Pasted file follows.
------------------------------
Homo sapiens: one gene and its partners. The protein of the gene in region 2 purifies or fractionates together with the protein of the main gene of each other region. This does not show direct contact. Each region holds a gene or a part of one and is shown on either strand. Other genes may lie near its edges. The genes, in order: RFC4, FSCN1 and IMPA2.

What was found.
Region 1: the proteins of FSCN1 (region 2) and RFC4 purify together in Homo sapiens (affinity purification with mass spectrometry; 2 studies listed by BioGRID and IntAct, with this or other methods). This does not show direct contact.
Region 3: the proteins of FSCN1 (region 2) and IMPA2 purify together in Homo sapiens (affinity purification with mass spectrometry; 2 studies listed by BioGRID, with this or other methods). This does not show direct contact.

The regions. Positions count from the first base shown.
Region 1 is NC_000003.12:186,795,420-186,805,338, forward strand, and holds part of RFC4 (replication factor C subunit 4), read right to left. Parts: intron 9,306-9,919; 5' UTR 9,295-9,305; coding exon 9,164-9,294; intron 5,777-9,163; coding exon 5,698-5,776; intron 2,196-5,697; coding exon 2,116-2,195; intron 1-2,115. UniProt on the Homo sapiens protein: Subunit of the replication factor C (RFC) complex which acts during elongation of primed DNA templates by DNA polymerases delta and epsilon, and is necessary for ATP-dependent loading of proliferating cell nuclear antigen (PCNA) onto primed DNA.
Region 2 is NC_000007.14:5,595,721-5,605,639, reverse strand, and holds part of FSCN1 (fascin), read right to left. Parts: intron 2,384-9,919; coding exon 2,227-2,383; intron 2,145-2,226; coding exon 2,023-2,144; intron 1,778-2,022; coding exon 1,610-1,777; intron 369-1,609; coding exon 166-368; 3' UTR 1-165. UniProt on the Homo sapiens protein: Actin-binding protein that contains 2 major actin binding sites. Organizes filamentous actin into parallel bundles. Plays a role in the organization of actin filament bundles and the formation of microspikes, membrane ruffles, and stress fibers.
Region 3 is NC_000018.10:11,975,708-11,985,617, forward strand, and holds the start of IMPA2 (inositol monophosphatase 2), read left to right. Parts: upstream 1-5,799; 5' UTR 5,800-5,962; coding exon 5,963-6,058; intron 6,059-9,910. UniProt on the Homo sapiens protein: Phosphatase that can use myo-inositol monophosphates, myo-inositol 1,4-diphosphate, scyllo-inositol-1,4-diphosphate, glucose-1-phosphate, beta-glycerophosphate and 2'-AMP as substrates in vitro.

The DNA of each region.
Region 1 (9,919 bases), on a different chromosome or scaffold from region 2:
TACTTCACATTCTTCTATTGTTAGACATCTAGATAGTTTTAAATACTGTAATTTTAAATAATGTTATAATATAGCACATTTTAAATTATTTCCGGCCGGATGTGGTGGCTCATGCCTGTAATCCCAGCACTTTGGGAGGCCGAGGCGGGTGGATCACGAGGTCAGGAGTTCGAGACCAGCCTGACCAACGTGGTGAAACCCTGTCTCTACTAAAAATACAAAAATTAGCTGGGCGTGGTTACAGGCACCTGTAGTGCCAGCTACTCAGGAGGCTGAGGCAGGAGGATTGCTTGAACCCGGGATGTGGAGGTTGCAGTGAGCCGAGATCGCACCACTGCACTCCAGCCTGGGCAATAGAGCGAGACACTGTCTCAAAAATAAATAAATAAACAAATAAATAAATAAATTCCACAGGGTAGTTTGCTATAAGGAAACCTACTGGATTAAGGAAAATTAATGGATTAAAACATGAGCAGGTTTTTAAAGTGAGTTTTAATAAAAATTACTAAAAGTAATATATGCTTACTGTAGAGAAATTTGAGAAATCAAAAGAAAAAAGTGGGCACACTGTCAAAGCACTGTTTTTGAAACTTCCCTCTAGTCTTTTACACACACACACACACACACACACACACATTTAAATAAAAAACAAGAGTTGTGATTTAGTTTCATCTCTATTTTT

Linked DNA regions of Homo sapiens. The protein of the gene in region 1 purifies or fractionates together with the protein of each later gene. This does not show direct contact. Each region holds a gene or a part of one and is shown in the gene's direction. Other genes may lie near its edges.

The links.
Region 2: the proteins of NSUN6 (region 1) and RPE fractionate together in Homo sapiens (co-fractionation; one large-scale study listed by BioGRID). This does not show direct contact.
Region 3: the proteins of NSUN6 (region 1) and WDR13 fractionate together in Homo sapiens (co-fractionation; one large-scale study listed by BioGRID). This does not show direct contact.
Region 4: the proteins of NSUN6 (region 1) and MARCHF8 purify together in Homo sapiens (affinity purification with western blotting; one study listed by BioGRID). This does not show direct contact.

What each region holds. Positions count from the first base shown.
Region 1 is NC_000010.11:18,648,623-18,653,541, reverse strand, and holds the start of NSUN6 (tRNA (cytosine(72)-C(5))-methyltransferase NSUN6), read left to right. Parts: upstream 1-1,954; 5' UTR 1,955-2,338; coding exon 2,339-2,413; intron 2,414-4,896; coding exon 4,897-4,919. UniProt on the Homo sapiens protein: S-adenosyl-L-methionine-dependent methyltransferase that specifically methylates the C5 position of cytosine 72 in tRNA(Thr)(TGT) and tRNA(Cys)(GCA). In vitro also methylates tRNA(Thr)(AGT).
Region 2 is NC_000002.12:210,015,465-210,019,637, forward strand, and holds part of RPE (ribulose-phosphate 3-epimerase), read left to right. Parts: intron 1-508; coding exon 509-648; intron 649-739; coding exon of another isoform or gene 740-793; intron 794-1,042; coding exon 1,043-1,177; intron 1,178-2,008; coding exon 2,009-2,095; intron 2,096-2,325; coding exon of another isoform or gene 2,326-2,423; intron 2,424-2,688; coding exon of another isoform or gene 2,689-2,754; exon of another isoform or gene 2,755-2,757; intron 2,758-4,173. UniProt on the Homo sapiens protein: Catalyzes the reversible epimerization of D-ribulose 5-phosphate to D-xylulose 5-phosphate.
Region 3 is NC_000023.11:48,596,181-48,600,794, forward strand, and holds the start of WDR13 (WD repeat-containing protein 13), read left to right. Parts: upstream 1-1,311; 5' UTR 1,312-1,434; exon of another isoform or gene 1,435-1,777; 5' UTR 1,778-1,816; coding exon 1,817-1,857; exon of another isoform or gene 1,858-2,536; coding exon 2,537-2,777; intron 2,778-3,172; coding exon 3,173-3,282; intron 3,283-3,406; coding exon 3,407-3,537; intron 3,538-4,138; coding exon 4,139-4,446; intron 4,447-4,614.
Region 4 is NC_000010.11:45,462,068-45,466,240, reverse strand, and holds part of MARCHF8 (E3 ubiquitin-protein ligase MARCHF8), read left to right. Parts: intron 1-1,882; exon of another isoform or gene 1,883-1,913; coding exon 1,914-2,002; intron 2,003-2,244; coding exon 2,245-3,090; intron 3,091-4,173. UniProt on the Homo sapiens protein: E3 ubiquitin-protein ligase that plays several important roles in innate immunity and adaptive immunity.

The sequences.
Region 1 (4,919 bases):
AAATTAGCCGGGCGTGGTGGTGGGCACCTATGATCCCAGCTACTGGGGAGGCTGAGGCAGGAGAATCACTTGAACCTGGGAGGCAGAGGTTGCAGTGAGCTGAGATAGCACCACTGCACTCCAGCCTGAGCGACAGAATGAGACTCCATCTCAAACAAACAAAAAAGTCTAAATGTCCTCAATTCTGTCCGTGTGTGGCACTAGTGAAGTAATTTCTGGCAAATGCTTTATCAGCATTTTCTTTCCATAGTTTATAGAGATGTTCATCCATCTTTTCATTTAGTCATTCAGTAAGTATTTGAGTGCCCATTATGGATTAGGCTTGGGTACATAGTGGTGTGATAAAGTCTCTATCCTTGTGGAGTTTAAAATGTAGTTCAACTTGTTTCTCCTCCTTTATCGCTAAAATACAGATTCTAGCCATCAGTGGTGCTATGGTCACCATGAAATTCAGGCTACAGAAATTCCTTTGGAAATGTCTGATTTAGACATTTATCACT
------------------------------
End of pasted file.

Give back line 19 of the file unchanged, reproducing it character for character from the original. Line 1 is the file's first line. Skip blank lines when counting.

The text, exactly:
Region 2 is NC_000002.12:210,015,465-210,019,637, forward strand, and holds part of RPE (ribulose-phosphate 3-epimerase), read left to right. Parts: intron 1-508; coding exon 509-648; intron 649-739; coding exon of another isoform or gene 740-793; intron 794-1,042; coding exon 1,043-1,177; intron 1,178-2,008; coding exon 2,009-2,095; intron 2,096-2,325; coding exon of another isoform or gene 2,326-2,423; intron 2,424-2,688; coding exon of another isoform or gene 2,689-2,754; exon of another isoform or gene 2,755-2,757; intron 2,758-4,173. UniProt on the Homo sapiens protein: Catalyzes the reversible epimerization of D-ribulose 5-phosphate to D-xylulose 5-phosphate.